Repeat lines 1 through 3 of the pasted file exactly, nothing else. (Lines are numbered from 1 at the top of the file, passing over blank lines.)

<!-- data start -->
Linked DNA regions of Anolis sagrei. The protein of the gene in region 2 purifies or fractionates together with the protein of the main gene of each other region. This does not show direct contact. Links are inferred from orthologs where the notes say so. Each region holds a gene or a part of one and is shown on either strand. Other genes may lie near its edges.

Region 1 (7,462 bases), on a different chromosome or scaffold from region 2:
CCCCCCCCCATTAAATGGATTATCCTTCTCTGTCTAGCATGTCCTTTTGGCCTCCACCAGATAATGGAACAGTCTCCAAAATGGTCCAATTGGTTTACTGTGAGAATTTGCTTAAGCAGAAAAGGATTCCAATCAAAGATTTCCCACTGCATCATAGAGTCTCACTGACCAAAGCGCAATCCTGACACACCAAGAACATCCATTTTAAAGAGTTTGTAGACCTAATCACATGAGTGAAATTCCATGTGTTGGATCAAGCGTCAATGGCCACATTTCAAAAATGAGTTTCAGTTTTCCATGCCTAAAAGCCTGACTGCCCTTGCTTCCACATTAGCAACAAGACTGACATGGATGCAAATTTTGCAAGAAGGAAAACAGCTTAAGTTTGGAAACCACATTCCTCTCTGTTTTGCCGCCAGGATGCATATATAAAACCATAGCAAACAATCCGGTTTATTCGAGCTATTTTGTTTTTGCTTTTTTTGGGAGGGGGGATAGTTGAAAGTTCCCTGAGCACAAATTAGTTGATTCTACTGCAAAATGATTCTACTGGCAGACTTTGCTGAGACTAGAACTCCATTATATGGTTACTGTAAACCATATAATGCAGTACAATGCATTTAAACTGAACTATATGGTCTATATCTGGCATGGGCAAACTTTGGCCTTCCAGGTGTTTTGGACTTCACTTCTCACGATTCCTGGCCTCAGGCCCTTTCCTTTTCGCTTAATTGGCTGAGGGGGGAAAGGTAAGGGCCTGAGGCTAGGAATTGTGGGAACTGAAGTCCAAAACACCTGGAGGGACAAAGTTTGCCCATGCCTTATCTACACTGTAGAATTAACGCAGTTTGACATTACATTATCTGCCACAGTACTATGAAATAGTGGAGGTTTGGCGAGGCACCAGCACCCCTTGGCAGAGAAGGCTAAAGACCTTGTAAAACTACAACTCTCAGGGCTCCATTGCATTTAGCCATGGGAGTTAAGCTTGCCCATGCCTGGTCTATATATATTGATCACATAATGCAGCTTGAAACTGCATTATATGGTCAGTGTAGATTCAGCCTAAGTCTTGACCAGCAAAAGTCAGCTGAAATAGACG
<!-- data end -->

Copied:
Linked DNA regions of Anolis sagrei. The protein of the gene in region 2 purifies or fractionates together with the protein of the main gene of each other region. This does not show direct contact. Links are inferred from orthologs where the notes say so. Each region holds a gene or a part of one and is shown on either strand. Other genes may lie near its edges.

Region 1 (7,462 bases), on a different chromosome or scaffold from region 2:
CCCCCCCCCATTAAATGGATTATCCTTCTCTGTCTAGCATGTCCTTTTGGCCTCCACCAGATAATGGAACAGTCTCCAAAATGGTCCAATTGGTTTACTGTGAGAATTTGCTTAAGCAGAAAAGGATTCCAATCAAAGATTTCCCACTGCATCATAGAGTCTCACTGACCAAAGCGCAATCCTGACACACCAAGAACATCCATTTTAAAGAGTTTGTAGACCTAATCACATGAGTGAAATTCCATGTGTTGGATCAAGCGTCAATGGCCACATTTCAAAAATGAGTTTCAGTTTTCCATGCCTAAAAGCCTGACTGCCCTTGCTTCCACATTAGCAACAAGACTGACATGGATGCAAATTTTGCAAGAAGGAAAACAGCTTAAGTTTGGAAACCACATTCCTCTCTGTTTTGCCGCCAGGATGCATATATAAAACCATAGCAAACAATCCGGTTTATTCGAGCTATTTTGTTTTTGCTTTTTTTGGGAGGGGGGATAGTTGAAAGTTCCCTGAGCACAAATTAGTTGATTCTACTGCAAAATGATTCTACTGGCAGACTTTGCTGAGACTAGAACTCCATTATATGGTTACTGTAAACCATATAATGCAGTACAATGCATTTAAACTGAACTATATGGTCTATATCTGGCATGGGCAAACTTTGGCCTTCCAGGTGTTTTGGACTTCACTTCTCACGATTCCTGGCCTCAGGCCCTTTCCTTTTCGCTTAATTGGCTGAGGGGGGAAAGGTAAGGGCCTGAGGCTAGGAATTGTGGGAACTGAAGTCCAAAACACCTGGAGGGACAAAGTTTGCCCATGCCTTATCTACACTGTAGAATTAACGCAGTTTGACATTACATTATCTGCCACAGTACTATGAAATAGTGGAGGTTTGGCGAGGCACCAGCACCCCTTGGCAGAGAAGGCTAAAGACCTTGTAAAACTACAACTCTCAGGGCTCCATTGCATTTAGCCATGGGAGTTAAGCTTGCCCATGCCTGGTCTATATATATTGATCACATAATGCAGCTTGAAACTGCATTATATGGTCAGTGTAGATTCAGCCTAAGTCTTGACCAGCAAAAGTCAGCTGAAATAGACG